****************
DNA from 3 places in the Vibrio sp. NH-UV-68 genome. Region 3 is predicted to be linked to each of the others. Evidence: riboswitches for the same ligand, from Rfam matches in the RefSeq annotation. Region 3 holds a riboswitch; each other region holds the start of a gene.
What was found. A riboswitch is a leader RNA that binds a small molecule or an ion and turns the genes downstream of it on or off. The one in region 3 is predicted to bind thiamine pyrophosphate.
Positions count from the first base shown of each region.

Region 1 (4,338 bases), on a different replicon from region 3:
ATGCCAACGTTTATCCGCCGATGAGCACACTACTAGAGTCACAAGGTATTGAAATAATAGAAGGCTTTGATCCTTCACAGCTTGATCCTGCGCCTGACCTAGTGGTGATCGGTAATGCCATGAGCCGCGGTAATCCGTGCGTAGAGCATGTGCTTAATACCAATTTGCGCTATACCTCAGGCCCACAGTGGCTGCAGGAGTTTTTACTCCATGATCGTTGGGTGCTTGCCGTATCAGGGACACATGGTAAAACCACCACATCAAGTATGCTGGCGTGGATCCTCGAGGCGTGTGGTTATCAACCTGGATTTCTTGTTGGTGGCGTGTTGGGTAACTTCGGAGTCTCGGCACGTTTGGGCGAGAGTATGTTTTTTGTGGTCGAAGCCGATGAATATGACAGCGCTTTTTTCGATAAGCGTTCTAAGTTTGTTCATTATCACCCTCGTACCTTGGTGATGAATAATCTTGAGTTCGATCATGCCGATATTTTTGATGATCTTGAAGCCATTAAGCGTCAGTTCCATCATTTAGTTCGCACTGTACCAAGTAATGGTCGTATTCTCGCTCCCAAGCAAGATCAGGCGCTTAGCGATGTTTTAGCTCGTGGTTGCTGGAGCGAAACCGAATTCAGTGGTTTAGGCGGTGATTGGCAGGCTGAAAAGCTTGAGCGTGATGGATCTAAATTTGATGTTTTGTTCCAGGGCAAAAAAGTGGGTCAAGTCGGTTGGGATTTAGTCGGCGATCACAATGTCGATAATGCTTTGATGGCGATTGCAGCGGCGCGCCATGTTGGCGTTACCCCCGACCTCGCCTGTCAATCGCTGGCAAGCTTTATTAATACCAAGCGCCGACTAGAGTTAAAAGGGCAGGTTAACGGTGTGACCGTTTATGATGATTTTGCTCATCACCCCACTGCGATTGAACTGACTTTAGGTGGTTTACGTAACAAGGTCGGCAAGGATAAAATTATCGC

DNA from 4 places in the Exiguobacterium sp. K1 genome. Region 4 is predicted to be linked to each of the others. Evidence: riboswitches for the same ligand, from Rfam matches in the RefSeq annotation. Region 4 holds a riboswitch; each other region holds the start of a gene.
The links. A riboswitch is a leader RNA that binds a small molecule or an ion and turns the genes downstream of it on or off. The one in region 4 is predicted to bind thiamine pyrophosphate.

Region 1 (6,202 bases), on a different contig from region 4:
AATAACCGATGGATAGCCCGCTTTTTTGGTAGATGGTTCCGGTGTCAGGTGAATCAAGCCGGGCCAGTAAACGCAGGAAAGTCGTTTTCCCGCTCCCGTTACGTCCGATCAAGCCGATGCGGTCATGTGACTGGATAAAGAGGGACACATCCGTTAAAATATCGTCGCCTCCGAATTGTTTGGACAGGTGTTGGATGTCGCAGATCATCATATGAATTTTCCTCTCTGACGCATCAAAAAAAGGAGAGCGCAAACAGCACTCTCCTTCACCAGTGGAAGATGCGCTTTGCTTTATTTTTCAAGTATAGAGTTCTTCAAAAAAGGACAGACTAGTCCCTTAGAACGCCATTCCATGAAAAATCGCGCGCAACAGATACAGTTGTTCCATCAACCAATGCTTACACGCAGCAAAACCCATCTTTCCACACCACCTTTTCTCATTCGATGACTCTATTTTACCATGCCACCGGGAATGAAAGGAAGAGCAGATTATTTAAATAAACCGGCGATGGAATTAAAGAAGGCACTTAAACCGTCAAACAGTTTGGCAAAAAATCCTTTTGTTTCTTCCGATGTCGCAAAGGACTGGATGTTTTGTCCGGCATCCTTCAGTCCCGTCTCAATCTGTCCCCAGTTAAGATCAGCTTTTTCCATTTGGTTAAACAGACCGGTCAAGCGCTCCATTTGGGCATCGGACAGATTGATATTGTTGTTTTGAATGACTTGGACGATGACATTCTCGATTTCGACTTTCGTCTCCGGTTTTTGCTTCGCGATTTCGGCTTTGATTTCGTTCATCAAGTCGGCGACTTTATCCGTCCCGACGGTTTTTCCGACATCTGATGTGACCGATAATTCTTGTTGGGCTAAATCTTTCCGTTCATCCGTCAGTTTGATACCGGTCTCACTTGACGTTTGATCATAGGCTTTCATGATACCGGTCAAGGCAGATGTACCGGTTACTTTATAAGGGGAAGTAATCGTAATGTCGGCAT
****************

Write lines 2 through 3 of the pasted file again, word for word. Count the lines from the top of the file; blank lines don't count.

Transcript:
What was found. A riboswitch is a leader RNA that binds a small molecule or an ion and turns the genes downstream of it on or off. The one in region 3 is predicted to bind thiamine pyrophosphate.
Positions count from the first base shown of each region.